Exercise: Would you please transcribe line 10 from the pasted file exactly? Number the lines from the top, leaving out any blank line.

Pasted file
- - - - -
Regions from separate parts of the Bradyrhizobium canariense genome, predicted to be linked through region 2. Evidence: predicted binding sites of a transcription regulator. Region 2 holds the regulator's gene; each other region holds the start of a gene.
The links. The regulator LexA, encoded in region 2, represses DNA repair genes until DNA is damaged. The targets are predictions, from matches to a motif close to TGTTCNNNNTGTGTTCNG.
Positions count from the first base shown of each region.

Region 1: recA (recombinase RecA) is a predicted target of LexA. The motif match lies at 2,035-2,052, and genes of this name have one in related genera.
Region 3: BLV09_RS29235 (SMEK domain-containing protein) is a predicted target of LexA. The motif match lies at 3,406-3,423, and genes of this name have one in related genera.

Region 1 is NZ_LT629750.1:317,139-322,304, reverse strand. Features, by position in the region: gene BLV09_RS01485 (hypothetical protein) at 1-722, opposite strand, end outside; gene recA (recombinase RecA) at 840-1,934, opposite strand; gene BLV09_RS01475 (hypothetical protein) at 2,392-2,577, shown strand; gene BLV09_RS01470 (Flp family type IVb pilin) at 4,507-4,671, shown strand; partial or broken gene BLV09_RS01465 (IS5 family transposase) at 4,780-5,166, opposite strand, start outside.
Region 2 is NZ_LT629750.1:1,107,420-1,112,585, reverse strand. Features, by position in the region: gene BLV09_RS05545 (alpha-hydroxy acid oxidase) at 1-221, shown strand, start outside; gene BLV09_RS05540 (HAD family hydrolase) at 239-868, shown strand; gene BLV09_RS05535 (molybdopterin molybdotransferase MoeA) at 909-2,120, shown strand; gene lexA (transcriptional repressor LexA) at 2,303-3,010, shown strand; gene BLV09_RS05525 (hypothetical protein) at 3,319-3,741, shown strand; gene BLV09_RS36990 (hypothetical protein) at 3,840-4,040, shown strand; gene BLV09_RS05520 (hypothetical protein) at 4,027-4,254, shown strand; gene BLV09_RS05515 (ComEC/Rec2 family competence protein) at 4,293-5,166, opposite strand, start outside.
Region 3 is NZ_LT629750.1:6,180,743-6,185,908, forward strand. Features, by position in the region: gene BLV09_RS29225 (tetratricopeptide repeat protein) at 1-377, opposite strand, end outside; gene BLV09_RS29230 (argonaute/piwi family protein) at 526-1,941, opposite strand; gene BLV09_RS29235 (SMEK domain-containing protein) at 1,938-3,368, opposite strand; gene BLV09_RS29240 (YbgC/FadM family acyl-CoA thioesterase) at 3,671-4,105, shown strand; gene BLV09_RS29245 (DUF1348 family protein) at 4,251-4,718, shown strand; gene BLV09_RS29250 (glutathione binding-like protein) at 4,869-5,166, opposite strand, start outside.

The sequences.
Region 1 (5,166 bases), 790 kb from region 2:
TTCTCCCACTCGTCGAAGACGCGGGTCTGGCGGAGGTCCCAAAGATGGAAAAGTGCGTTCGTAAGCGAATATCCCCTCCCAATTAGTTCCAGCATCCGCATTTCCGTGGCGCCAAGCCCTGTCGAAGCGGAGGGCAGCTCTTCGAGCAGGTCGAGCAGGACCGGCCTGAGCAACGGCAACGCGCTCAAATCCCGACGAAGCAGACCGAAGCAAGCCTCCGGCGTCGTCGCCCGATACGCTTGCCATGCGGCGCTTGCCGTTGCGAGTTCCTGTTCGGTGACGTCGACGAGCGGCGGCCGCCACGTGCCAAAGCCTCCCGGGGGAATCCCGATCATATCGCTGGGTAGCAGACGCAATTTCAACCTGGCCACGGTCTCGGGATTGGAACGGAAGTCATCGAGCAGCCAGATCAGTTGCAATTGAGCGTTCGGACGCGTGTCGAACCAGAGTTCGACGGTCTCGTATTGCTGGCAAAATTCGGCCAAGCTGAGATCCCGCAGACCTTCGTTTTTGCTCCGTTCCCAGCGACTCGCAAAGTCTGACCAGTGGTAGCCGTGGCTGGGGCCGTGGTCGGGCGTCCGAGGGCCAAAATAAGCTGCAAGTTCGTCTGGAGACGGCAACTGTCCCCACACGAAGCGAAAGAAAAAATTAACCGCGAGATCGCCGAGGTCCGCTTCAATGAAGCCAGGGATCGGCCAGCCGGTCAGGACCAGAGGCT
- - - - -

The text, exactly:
Region 1 (5,166 bases), 790 kb from region 2: